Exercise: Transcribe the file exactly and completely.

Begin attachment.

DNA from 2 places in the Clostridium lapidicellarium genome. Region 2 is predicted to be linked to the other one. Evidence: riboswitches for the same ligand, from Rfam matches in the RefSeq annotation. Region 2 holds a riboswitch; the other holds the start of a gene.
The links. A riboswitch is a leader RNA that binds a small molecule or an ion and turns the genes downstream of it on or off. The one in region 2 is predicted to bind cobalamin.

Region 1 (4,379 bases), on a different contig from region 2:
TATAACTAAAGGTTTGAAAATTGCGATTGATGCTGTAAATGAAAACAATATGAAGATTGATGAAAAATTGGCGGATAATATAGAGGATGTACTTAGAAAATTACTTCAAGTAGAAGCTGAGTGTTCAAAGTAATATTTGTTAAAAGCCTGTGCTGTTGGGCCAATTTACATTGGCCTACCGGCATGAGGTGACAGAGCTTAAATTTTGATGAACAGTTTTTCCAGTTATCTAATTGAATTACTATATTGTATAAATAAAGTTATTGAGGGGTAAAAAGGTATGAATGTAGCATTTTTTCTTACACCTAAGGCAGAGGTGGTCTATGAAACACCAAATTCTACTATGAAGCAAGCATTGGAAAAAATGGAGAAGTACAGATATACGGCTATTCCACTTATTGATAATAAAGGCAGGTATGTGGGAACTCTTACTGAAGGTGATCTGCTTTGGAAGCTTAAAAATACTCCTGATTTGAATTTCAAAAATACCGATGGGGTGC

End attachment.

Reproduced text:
DNA from 2 places in the Clostridium lapidicellarium genome. Region 2 is predicted to be linked to the other one. Evidence: riboswitches for the same ligand, from Rfam matches in the RefSeq annotation. Region 2 holds a riboswitch; the other holds the start of a gene.
The links. A riboswitch is a leader RNA that binds a small molecule or an ion and turns the genes downstream of it on or off. The one in region 2 is predicted to bind cobalamin.

Region 1 (4,379 bases), on a different contig from region 2:
TATAACTAAAGGTTTGAAAATTGCGATTGATGCTGTAAATGAAAACAATATGAAGATTGATGAAAAATTGGCGGATAATATAGAGGATGTACTTAGAAAATTACTTCAAGTAGAAGCTGAGTGTTCAAAGTAATATTTGTTAAAAGCCTGTGCTGTTGGGCCAATTTACATTGGCCTACCGGCATGAGGTGACAGAGCTTAAATTTTGATGAACAGTTTTTCCAGTTATCTAATTGAATTACTATATTGTATAAATAAAGTTATTGAGGGGTAAAAAGGTATGAATGTAGCATTTTTTCTTACACCTAAGGCAGAGGTGGTCTATGAAACACCAAATTCTACTATGAAGCAAGCATTGGAAAAAATGGAGAAGTACAGATATACGGCTATTCCACTTATTGATAATAAAGGCAGGTATGTGGGAACTCTTACTGAAGGTGATCTGCTTTGGAAGCTTAAAAATACTCCTGATTTGAATTTCAAAAATACCGATGGGGTGC